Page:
Asthma Treatments – Discuss Some New Medications

In today’s discussion, I’m going to describe some of the more traditional treatments for asthma, and then discuss some new medications. This week I’ll be discussing treatment methods which are used, as well as some of the newer medications which are becoming available. The first type of medication I would like to discuss is the Controller Medication. These medications are designed to relieve the underlying inflammation associated with asthma, thus preventing or reducing the risk of an asthma attack. They include beclomethasone, triamcinolone, flunisolide, fluticasone, and budesonide. These drugs are very effective in the routine management for those with moderate persistent and severe persistent asthma, however they may need days or weeks of consistent use to become fully effective.

Oral steroids such as methyl prednisone, prednisone, and prednisolone, which are taken in pill form, are used when inhaled corticosteroids are not effective, such as in people who have severe persistent asthma. Possible side effects include an increased risk of diabetes, cataracts, osteoporosis, high blood pressure, skin problems, headaches, growth problems, fluid retention and weight gain.

Cromolyn and Nedocromil are also controller medications, but they are less effective than the inhaled corticosteroids. They are very safe, though, and are often used when the stronger drugs are not needed.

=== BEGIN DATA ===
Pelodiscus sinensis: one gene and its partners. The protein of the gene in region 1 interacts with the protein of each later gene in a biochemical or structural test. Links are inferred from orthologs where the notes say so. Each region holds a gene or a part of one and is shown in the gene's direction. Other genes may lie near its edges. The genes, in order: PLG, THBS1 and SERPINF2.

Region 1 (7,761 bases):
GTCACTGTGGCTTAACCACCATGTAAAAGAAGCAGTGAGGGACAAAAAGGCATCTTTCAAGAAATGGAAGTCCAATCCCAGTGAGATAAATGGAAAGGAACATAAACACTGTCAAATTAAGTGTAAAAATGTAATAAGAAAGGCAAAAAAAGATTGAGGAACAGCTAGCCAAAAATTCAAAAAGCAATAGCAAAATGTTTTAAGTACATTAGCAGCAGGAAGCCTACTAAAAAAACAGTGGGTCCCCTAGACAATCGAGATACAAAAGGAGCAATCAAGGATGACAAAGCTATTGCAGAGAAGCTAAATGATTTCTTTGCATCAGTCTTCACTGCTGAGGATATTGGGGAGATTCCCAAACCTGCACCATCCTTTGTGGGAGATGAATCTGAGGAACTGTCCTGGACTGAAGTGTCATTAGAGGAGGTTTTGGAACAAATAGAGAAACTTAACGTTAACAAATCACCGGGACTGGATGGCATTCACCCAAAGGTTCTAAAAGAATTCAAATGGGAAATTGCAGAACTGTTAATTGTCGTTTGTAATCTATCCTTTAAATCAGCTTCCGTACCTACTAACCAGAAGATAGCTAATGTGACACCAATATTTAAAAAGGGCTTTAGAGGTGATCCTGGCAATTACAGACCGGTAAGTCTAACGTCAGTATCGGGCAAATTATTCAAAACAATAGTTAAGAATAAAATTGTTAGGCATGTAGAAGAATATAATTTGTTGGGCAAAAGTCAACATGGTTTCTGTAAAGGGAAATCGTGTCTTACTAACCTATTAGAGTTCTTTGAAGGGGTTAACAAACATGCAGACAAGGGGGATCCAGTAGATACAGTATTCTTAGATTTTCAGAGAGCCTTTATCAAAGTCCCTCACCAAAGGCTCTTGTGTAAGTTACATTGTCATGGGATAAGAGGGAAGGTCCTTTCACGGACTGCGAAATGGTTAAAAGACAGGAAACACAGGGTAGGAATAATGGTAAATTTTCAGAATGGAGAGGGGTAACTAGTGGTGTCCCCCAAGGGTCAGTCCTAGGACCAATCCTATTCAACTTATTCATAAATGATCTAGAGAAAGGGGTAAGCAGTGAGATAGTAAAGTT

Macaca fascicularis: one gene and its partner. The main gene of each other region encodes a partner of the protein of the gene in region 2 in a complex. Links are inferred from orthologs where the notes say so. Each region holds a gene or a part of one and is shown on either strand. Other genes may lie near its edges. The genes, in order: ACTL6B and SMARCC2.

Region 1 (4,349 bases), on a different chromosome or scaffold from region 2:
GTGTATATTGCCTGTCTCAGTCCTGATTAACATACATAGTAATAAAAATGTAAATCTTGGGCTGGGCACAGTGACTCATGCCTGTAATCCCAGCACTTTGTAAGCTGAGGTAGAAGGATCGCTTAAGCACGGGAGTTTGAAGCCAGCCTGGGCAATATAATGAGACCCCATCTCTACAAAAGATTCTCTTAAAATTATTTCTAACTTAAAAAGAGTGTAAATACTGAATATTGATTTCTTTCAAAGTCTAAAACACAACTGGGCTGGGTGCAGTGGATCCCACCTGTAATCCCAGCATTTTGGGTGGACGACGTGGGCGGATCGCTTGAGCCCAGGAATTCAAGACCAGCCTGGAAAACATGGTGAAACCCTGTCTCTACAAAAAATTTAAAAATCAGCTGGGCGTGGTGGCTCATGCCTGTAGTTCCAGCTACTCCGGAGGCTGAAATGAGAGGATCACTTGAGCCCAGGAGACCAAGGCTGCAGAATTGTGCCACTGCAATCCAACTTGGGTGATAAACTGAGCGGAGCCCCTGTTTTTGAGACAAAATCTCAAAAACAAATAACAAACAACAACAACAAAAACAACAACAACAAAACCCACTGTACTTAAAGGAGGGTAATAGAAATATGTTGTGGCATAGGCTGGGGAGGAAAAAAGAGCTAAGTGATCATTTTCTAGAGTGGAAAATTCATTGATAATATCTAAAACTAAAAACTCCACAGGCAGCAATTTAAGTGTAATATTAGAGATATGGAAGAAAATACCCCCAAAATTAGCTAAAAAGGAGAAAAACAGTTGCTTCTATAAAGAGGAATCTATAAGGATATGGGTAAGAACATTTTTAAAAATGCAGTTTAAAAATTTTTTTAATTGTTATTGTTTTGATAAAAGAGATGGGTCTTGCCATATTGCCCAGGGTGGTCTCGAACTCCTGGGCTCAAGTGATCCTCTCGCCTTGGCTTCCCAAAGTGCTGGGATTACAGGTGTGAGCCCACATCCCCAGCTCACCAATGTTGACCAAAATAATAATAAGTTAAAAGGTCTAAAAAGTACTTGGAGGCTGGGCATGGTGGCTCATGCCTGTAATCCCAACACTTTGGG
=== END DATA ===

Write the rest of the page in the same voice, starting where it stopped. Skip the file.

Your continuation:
Leukotriene modifiers are some of the newest controller drugs available. They can be very effective in treating asthma, but in general are not considered as effective as inhaled corticosteroids. These drugs, zafirlukast, zileuton, and montelukast, work by blocking the action of leukotrienes, chemicals that are produced by the immune system in response to allergens, and which cause inflammation and other problems. Leukotriene modifiers are generally safe with few side effects. However, patients who take zileuton need to have their liver function monitored.

Long-acting bronchodilators, often referred to as long-acting Beta2-agonists, treat asthma by relaxing the muscles around the airways, keeping the airways open. These may work for 12 hours or so and must be used in addition to other controller drugs, particularly for nighttime control of symptoms. They include the drugs salmeterol and sustained-release albuterol. Recent studies have found that salmeterol may also be useful in preventing exercise-induced asthma, but its effectiveness after a month or so of use may fall to less than 10 hours. Possible side effects include the “jitters” and rapid heart rate. These drugs should not be confused with the short-acting bronchodilators, which are used as rescue medications. These inhaled drugs act within 5 to 15 minutes to relax the muscles surrounding the airways, allowing the airways to expand and air to pass through more easily. They include albuterol, include bitolterol, and pirbuterol. Effects last 4 to 6 hours.

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